We also heard from Dr. Kristie Loescher who was able to give us a faculty perspective of the certificate program.

Next up was the wonderful folks from Bridging Disciplines in the School of Undergraduate Studies.

Larissa Noake started it off by giving us an overview of the BDP program and how it is beneficial to students.

Christine Anderson gave us more information about the connecting experience component of the BDP program. She had some great student examples to share such as a student who made a solar powered smoothie cart and another student who went to Tokyo to study Japanese boy bands!

Lauren Contreras steered us through the details of the application process and timeline. No deadline extensions this year!

Celeste Middleton provided some very positive alumni feedback which really demonstrated the beneficial impact that the BDP program has had on students' lives.

Next up was Brooke Rich from the Center for Skills and Experience Flags in the School of Undergraduate Studies. 

Brooke took us through the history of flags and let us know that they are now fully implemented as of 2016.

Jen Morgan in the School of Undergraduate Studies gave us some very helpful information about changes to the core curriculum.

Lastly, Monya Lemery from the International Office gave us information about the initiatives to increase the number of students who study abroad in Latin America and Mexico. She also provided us with some cool posters to advertise these programs to our students!

It truly was an action packed meeting with lots of speakers and information. We closed with kudos and announcements. Thanks to everyone for coming out and sticking around. We'll see you in March!

Kudos for this month:

From: Anonymous
Yvanna Corella. Thank you for being so great. Your amazing and supportive attitude is invaluable to the Vick Center and the students we serve. Your ability to inspire students and staff does not go unnoticed. You do you boo!

A BIG kudos goes out to Nikki Stinnette, she recently had her 1 year anniversary working in Higher Ed and at UT ECE! Nikki does amazing work with our Move Forward students and had made some great connections with our current students and Peer Advisors. Keep up the great work Nikki!!

Big THANKS to everyone involved in the ACA/APSA Holiday Party. I had a great time and appreciate you taking time from your busy schedules to make sure we celebrate with each other. Cheers!

Lots of love to the ACA Holiday Party Committee for putting on such a wonderful end of year event last semester! The party itself was super fun and delicious, and the philanthropic element was a great touch. Thanks to Cindy and her team for putting it together!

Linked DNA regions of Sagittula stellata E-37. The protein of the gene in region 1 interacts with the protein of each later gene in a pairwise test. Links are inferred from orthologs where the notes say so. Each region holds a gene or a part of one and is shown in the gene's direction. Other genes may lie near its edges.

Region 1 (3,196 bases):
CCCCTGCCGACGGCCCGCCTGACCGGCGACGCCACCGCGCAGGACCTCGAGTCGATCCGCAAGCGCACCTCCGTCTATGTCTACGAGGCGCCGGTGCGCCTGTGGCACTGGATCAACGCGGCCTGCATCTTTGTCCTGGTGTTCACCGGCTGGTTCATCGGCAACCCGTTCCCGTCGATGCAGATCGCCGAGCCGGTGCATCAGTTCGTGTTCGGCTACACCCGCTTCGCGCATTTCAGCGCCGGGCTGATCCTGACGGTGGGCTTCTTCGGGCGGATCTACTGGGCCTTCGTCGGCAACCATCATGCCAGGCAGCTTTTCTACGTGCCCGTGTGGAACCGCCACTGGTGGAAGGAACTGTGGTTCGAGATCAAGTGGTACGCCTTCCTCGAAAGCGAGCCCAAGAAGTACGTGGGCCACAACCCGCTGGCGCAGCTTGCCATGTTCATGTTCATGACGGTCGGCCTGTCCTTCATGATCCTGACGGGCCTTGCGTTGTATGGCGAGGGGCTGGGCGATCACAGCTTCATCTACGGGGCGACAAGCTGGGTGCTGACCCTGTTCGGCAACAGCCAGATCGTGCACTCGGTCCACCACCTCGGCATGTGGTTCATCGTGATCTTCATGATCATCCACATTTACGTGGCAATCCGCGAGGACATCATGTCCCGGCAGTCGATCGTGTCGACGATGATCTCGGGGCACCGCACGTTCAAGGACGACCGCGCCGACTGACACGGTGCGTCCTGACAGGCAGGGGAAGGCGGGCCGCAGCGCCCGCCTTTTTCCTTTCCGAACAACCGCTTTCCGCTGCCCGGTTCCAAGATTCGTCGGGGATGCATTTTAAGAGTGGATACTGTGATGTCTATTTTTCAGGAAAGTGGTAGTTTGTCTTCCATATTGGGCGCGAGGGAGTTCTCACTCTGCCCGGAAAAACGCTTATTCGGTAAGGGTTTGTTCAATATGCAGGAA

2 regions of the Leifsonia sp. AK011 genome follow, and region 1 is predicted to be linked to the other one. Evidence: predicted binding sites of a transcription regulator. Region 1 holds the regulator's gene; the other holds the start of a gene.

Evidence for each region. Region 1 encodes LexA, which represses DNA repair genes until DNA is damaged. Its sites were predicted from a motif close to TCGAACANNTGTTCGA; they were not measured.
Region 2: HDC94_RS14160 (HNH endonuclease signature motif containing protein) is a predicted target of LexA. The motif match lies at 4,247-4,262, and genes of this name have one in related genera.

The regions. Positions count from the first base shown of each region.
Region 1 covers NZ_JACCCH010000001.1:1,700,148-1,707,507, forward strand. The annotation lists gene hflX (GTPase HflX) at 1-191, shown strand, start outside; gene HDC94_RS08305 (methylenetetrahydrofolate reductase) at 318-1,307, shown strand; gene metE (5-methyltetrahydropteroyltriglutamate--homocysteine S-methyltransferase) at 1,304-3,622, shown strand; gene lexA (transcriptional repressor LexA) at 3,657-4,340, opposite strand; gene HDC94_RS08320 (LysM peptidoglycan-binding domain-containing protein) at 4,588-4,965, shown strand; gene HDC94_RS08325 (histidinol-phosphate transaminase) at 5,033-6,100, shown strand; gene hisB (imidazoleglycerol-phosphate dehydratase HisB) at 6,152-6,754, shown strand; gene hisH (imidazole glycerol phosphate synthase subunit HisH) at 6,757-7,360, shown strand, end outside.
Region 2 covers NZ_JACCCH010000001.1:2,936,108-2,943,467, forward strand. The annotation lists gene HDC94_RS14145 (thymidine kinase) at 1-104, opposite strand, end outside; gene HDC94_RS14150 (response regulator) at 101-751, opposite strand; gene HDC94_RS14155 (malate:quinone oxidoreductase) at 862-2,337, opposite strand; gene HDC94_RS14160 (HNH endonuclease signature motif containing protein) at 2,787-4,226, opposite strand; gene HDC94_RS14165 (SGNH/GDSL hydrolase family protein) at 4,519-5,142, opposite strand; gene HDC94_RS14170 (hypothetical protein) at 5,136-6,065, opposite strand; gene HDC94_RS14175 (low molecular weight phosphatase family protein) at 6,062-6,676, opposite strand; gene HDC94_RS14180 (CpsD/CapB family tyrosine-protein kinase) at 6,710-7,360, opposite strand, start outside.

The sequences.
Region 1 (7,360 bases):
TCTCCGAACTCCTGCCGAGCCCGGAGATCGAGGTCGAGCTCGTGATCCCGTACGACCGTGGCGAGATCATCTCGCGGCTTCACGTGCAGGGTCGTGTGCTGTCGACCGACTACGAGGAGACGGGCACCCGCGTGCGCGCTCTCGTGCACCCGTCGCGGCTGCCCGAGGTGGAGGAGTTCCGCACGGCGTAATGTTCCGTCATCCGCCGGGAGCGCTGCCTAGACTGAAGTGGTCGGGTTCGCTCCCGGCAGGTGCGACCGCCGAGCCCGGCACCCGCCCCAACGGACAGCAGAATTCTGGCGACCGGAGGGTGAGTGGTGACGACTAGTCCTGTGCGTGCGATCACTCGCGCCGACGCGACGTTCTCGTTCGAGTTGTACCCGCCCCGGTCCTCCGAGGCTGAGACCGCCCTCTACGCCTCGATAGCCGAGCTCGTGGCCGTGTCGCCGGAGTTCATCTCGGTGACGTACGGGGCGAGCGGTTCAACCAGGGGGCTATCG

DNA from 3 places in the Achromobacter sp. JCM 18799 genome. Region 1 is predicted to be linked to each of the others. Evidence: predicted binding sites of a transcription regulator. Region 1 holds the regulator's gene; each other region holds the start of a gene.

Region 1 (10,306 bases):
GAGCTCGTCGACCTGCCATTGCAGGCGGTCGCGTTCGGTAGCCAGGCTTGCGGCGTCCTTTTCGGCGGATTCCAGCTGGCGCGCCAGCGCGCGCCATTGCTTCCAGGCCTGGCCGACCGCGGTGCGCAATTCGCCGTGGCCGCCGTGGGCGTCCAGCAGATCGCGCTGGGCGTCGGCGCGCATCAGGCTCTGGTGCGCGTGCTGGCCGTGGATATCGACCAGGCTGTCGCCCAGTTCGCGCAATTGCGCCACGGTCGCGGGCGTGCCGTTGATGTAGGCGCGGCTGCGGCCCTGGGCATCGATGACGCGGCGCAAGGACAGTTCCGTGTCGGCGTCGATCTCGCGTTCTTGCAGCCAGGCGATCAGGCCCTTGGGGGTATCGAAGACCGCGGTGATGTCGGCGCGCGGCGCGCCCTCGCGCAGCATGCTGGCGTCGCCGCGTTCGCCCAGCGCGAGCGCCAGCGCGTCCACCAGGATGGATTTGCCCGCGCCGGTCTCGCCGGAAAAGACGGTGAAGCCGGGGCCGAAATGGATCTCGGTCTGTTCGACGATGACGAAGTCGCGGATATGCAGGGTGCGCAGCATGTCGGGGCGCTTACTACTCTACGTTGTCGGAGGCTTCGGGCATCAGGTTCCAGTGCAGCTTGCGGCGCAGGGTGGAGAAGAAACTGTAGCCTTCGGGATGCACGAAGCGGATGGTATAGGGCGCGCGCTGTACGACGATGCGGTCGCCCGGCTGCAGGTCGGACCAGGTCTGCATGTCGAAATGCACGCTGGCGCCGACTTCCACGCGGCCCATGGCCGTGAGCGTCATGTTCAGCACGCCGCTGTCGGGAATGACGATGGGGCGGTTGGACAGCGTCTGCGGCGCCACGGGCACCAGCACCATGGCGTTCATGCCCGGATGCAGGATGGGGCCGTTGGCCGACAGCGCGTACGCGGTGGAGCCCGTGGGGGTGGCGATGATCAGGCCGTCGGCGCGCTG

From: Theresa Thomas
Welcome, Alexia Apollo, to the Moody Advising Office! We're so happy to have you with us and look forward to you being with us for a long, long time.  And sorry to UGS - we know we got a gem!

From: Kathy & Rose at the Graduation Help Desk
A big shoutout of gratitude to the many folks across campus who helped us respond to the numerous Graduation Help Desk inquiries that reached us during registration. You took time out of your incredibly busy days to lend us a hand, and for that we are truly grateful. THANK YOU Leah Miller, Jen Morgan, Lauren Contreras, Damon O'Brien, Wendy Boggs, Jeff Hallock, Rob Poynor, Jill Lawler, Diane Larson, Patricia Gutierrez, Stacey Amorous, Lia Haisley, Megan Connor, Nathan Vickers, Anna Tapsek, Holly Smith, Jana Cole, Jinane Sounny-Slitine, Tricia Gore, Sharon Bressette, Adele Magnani, and Allan Altamirano.
We hope we're not forgetting anyone, but if we are, please know that we appreciate you, too!

From: Lovelys
Big THANKS to everyone involved in the ACA/APSA Holiday Party.  I had a great time and appreciate you taking time from your busy schedules to make sure we celebrate with each other.  Cheers!

Big CHEERS to the chairs and committee members working so hard to put together our annual ACA/APSA Professional Development Day.  Can't wait to try a different venue for this event.  I know it will be a great success.

BIG CHEERS to Cindy Bippert for chairing the ACA/APSA Holiday Party.  You've given so much to ACA for the last 25 years and it's inspiring to see that you are still committed to our organization. 

Big CHEERS to Christine Anderson and the FUNdraising Committee for coordinating another great community service project this past November at Webb Middle School.  It was a great project and a wonderful experience working with a great group of new and veteran members of ACA. 

From: Terrie Chandler
Kudos to may staff (Ashlee Vrana, Krista Seidel and Jenny Kondo at the time) for putting up with me and helping me out the last 6 months or so.  While I was playing interim EA in our department, they had my back.  They are truly amazing, stepped up and helped our students with everything I would normally be the contact for.  Kudos! Kudos! Kudos!